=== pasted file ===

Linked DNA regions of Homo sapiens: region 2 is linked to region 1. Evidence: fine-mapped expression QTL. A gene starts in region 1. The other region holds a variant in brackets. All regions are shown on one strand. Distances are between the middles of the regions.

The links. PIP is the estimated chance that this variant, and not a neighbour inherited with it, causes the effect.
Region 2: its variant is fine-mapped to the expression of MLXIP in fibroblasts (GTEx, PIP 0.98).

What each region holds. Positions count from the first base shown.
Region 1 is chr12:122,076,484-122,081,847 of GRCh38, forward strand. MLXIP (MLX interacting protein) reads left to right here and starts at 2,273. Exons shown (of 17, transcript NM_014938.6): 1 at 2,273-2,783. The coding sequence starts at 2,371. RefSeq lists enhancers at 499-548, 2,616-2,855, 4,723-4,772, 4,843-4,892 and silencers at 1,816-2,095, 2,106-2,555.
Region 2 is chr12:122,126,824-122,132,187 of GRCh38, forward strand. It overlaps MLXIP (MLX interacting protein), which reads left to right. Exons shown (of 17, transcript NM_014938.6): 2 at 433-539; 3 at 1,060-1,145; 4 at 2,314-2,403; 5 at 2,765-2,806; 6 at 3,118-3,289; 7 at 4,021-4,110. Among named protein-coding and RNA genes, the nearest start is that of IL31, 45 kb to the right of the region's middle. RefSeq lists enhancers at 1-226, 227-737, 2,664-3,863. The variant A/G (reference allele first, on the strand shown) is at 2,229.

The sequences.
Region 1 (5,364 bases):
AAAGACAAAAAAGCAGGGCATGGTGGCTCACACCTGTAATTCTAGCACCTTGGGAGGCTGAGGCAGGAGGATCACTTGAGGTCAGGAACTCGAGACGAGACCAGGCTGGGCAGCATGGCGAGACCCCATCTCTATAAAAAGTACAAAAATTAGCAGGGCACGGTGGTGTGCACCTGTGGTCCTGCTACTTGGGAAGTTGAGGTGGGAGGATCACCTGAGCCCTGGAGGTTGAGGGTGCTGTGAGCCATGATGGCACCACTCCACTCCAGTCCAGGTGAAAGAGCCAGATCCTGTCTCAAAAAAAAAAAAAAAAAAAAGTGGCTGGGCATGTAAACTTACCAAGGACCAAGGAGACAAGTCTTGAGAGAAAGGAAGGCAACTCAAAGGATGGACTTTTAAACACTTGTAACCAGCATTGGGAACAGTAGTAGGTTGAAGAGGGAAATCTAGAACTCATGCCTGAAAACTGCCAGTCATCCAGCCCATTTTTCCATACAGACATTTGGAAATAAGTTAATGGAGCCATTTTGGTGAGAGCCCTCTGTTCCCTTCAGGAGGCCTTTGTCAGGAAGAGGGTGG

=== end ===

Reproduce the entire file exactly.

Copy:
Linked DNA regions of Homo sapiens: region 2 is linked to region 1. Evidence: fine-mapped expression QTL. A gene starts in region 1. The other region holds a variant in brackets. All regions are shown on one strand. Distances are between the middles of the regions.

The links. PIP is the estimated chance that this variant, and not a neighbour inherited with it, causes the effect.
Region 2: its variant is fine-mapped to the expression of MLXIP in fibroblasts (GTEx, PIP 0.98).

What each region holds. Positions count from the first base shown.
Region 1 is chr12:122,076,484-122,081,847 of GRCh38, forward strand. MLXIP (MLX interacting protein) reads left to right here and starts at 2,273. Exons shown (of 17, transcript NM_014938.6): 1 at 2,273-2,783. The coding sequence starts at 2,371. RefSeq lists enhancers at 499-548, 2,616-2,855, 4,723-4,772, 4,843-4,892 and silencers at 1,816-2,095, 2,106-2,555.
Region 2 is chr12:122,126,824-122,132,187 of GRCh38, forward strand. It overlaps MLXIP (MLX interacting protein), which reads left to right. Exons shown (of 17, transcript NM_014938.6): 2 at 433-539; 3 at 1,060-1,145; 4 at 2,314-2,403; 5 at 2,765-2,806; 6 at 3,118-3,289; 7 at 4,021-4,110. Among named protein-coding and RNA genes, the nearest start is that of IL31, 45 kb to the right of the region's middle. RefSeq lists enhancers at 1-226, 227-737, 2,664-3,863. The variant A/G (reference allele first, on the strand shown) is at 2,229.

The sequences.
Region 1 (5,364 bases):
AAAGACAAAAAAGCAGGGCATGGTGGCTCACACCTGTAATTCTAGCACCTTGGGAGGCTGAGGCAGGAGGATCACTTGAGGTCAGGAACTCGAGACGAGACCAGGCTGGGCAGCATGGCGAGACCCCATCTCTATAAAAAGTACAAAAATTAGCAGGGCACGGTGGTGTGCACCTGTGGTCCTGCTACTTGGGAAGTTGAGGTGGGAGGATCACCTGAGCCCTGGAGGTTGAGGGTGCTGTGAGCCATGATGGCACCACTCCACTCCAGTCCAGGTGAAAGAGCCAGATCCTGTCTCAAAAAAAAAAAAAAAAAAAAGTGGCTGGGCATGTAAACTTACCAAGGACCAAGGAGACAAGTCTTGAGAGAAAGGAAGGCAACTCAAAGGATGGACTTTTAAACACTTGTAACCAGCATTGGGAACAGTAGTAGGTTGAAGAGGGAAATCTAGAACTCATGCCTGAAAACTGCCAGTCATCCAGCCCATTTTTCCATACAGACATTTGGAAATAAGTTAATGGAGCCATTTTGGTGAGAGCCCTCTGTTCCCTTCAGGAGGCCTTTGTCAGGAAGAGGGTGG